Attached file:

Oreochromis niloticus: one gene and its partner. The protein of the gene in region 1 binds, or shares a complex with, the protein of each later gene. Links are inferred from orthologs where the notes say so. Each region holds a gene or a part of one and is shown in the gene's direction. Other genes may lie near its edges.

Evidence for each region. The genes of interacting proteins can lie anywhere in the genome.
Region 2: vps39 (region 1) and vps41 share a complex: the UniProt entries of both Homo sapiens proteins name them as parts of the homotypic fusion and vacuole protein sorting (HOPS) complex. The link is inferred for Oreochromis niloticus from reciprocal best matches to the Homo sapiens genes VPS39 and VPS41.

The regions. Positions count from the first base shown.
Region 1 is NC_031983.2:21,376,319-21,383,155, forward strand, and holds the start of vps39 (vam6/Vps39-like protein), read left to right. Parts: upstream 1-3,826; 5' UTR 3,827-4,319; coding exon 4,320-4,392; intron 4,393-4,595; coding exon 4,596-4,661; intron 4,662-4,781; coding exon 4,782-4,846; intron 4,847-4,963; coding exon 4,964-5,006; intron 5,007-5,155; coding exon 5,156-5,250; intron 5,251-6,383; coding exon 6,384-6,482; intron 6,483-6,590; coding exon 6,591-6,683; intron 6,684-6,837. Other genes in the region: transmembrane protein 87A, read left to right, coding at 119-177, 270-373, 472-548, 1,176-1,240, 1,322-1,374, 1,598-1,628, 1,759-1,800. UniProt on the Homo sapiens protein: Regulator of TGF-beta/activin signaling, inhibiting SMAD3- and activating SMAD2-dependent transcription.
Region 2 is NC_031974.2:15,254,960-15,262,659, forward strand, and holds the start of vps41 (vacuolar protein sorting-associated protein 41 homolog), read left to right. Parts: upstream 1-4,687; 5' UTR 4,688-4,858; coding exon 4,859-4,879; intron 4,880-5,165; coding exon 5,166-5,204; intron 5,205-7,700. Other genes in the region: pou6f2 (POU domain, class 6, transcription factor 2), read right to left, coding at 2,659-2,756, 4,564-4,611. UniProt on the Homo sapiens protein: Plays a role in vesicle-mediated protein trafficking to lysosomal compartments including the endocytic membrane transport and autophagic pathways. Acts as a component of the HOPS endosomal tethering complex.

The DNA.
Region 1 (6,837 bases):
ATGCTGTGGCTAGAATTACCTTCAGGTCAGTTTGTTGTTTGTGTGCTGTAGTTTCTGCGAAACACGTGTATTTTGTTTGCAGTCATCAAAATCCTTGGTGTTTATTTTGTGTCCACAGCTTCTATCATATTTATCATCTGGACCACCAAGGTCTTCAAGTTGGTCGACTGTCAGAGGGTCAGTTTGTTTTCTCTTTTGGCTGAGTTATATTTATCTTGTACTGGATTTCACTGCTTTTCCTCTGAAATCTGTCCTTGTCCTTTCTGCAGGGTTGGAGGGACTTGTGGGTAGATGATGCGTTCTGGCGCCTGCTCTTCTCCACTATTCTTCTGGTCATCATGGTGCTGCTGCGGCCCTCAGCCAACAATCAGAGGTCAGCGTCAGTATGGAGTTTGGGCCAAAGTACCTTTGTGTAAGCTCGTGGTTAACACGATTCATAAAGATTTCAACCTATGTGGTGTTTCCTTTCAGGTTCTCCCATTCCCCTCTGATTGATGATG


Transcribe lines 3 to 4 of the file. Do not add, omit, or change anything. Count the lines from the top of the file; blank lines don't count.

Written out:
Region 2: vps39 (region 1) and vps41 share a complex: the UniProt entries of both Homo sapiens proteins name them as parts of the homotypic fusion and vacuole protein sorting (HOPS) complex. The link is inferred for Oreochromis niloticus from reciprocal best matches to the Homo sapiens genes VPS39 and VPS41.

The regions. Positions count from the first base shown.